Algebra has its roots in the Middle East where sciences including mathematics and astronomy once flourished in the Islamic world. Muhammad al-Khwarizmi was one of the major mathematicians of his time and the author of a number of influential books. His book on algebra is titled "Kitab al-jabr wal-muqabala" which translates to "the book of calculation by completion and reduction." The Arabic word "al-jabr" is the origin of the word "algebra" which describes the process of moving terms from one side of an algebraic equation to the other to find the value of an unknown.
So why do we use x in Algebra.
Well…from the 11th to 13th centuries, Europe absorbed, learned and rediscovered immense knowledge from Islamic civilization. Islamic textbooks were translated into Spanish, Greek and Latin.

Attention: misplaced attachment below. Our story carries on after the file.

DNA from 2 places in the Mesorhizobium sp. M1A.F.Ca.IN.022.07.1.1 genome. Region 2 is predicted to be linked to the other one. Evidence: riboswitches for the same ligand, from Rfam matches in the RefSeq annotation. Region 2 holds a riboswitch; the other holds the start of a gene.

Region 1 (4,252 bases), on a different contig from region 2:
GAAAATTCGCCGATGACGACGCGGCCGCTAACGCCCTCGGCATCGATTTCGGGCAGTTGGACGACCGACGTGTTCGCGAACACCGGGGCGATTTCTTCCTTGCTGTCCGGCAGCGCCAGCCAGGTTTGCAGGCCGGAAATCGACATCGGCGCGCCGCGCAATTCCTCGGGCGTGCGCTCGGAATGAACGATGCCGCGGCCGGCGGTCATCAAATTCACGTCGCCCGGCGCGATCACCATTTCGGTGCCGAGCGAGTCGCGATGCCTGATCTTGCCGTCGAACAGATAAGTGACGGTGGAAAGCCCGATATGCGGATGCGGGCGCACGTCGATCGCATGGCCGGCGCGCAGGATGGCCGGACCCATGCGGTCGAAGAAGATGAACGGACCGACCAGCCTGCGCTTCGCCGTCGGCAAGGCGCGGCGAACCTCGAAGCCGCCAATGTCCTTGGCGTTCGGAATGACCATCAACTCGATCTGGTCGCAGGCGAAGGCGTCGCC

The Arabic for “something” (some specific undefined thing) is…
This word is pronounced ‘shee’…or Al shee, as it is written above. However the sh sound that is very hard to pronounce in Spanish. Arabic is also a very precise language, and creating an exact translation of Arabic words is difficult. So the Spanish scholars decided to use a Greek letter…
They chose the letter chi…pronounced kai. Which then became X when the texts were translated in Latin…and remained X when translated again into English.